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Sweet and Sour Ground Lamb Dumplings

On a visit to Shanghai, China a few years ago, my husband Aaron and I took a food tour where we were introduced to Western Chinese cuisine from places like Xi’an, a cuisine that heavily features lamb in its dishes. The combination of Chinese and Muslim cuisines influenced this recipe where I combine classic Asian dumplings with a sweet and sour seasoned lamb filling. 
Course Main Course
Cuisine Asian, Chinese
Keyword boiled dumpling, dumpling, ground lamb, lamb, wonton
Prep Time 30 minutes
Cook Time 15 minutes
Servings 4


For the dumplings:

  • pounds ground lamb
  • 2 tablespoons shaoxing wine*
  • 2 tablespoons rice vinegar
  • 3 tablespoons soy sauce
  • 1 teaspoon grated ginger
  • 2 green onions, thinly sliced
  • 1 teaspoon roasted ground coriander
  • 1 teaspoon ground Sichuan pepper
  • ¼ teaspoon ground white pepper
  • 2 eggs, lightly beaten
  • 36 (3½") wonton wrappers

For serving:

  • ½ cup canola oil
  • 3 tablespoons crushed red pepper
  • ¼ cup Chinese black vinegar
  • 2 green onions, thinly sliced
  • Handful cilantro leaves


For the dumplings:

  • In a medium mixing bowl combine the lamb, shaoxing wine, rice vinegar, soy sauce, ginger, green onions, coriander, Sichuan pepper, white pepper and eggs with hands until completely combined. Cover and refrigerate until ready to use.
  • Fill a small bowl with water. Working one wrapper at a time, place 1 teaspoon of filling in the center, brush the edges with the water, and fold the wrapper in half, forming a triangle. Next, overlap the opposite corners, brushing with water to seal together. Repeat with the remaining wrappers until all of the lamb mixture has been used.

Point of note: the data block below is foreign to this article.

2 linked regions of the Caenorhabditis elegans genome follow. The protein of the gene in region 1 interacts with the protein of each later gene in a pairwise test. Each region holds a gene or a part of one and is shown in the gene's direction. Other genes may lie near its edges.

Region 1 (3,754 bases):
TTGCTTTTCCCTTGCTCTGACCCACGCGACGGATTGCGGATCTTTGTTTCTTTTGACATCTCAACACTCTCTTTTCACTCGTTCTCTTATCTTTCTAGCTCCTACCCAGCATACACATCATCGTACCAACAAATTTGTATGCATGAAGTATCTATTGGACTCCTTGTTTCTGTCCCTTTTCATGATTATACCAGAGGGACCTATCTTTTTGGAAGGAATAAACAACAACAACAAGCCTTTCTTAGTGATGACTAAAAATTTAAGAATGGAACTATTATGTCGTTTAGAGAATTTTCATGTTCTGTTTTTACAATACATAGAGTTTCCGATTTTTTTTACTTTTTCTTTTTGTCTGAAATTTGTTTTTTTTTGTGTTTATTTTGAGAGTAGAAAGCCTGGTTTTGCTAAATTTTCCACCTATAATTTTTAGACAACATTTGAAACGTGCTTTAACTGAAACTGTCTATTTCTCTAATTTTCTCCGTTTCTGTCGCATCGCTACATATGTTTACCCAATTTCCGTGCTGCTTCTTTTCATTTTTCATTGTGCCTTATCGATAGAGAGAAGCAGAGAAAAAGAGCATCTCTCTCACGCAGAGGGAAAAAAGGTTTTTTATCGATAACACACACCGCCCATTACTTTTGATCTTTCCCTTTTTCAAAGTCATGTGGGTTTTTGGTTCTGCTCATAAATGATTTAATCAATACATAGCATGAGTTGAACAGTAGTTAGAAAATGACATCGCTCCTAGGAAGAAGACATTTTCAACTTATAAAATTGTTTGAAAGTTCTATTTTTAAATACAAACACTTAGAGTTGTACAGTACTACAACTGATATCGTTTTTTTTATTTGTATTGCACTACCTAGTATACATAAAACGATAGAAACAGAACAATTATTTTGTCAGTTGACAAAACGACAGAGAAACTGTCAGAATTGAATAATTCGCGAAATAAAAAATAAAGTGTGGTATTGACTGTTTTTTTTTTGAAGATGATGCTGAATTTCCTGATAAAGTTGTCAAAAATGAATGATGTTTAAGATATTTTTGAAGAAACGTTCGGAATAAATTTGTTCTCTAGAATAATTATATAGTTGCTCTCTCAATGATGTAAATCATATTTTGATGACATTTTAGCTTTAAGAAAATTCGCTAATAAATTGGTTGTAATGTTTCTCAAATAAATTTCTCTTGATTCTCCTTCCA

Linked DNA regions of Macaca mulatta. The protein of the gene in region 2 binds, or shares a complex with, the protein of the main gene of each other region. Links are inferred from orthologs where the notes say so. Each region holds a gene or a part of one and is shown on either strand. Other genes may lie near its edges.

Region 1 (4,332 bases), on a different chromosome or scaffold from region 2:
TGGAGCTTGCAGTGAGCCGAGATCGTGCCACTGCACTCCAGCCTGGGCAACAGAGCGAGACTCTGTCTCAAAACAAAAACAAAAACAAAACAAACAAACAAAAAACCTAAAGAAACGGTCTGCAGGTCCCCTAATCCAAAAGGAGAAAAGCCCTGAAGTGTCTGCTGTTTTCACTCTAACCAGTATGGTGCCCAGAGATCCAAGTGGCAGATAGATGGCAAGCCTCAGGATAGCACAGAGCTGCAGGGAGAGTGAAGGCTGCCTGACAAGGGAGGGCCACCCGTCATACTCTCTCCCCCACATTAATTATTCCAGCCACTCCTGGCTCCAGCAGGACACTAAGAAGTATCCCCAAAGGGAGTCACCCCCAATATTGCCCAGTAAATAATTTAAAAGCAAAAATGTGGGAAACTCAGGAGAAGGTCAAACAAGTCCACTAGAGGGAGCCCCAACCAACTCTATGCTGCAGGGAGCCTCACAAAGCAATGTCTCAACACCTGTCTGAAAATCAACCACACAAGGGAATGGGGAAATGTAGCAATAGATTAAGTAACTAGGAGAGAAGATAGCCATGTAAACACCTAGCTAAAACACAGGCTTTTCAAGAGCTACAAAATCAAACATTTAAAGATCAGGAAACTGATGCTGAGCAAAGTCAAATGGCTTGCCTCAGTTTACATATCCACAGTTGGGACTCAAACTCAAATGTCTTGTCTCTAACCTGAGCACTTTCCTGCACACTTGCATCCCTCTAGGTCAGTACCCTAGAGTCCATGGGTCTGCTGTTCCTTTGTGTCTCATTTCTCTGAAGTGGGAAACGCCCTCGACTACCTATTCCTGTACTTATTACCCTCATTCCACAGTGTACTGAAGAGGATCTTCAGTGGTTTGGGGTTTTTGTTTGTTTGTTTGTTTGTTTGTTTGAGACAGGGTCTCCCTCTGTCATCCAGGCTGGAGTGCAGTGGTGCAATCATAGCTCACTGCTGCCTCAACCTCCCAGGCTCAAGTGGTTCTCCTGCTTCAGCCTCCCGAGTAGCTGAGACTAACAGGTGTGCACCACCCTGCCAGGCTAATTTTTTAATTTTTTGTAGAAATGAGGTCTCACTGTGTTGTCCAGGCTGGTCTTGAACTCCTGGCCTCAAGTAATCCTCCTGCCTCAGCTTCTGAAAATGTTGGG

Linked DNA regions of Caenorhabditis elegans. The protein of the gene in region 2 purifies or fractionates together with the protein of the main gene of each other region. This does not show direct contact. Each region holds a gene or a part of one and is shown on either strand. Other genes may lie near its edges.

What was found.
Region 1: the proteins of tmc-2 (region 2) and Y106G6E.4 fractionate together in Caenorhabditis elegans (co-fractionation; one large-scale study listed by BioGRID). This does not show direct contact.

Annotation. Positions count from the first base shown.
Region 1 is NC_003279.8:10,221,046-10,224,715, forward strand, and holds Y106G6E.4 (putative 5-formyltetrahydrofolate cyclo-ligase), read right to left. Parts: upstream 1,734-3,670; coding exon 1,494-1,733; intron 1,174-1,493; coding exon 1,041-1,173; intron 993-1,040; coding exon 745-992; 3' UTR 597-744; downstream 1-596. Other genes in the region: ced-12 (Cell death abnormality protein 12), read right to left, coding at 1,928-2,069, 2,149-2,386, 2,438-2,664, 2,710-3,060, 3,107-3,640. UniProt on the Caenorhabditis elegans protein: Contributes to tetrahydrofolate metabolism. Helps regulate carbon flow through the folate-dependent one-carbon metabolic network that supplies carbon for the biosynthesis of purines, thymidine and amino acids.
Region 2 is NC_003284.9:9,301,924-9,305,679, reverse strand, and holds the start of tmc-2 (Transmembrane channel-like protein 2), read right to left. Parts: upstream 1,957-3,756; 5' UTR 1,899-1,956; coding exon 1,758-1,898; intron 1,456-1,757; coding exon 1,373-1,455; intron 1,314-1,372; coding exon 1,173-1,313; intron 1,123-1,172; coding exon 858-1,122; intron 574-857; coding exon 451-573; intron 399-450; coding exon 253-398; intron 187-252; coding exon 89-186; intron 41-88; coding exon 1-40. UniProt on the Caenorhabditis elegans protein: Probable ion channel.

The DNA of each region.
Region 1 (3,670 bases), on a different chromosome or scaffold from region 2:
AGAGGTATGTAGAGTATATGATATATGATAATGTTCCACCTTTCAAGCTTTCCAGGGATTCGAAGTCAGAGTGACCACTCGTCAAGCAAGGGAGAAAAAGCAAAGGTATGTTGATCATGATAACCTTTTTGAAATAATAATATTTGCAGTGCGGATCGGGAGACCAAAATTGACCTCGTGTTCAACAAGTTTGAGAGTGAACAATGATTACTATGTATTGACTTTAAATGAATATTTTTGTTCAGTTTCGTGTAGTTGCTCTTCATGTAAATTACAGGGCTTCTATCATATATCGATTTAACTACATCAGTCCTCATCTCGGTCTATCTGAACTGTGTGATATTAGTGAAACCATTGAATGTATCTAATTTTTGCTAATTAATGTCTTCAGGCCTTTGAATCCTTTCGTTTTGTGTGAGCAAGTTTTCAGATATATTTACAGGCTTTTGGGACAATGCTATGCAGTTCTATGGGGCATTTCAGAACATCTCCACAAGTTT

• Bring a large pot of salted water to a boil over medium heat. Working in batches, add the wontons and cook, until firm and cooked through, about 5 minutes. Remove with a slotted spoon and drain on a paper towel lined plate. Continue until all of the wontons have been cooked.

For serving:

  • Combine the canola and red pepper in a small saucepan and heat over medium-low heat until the oil is fragrant and the oil turns a pale red but the red pepper flakes are not burnt, about 5 minutes. Remove from heat then strain the red pepper flakes from the oil and discard. Store the chili oil in an airtight container until ready to use.
  • Add dumplings to a bowl and serve topped with chili oil, Chinese black vinegar, green onion and cilantro.


*Note: Shaoxing rice wine is a sweet wine that can be found at most liquor stores. If it is not available then substitute the rice wine with sake or sherry.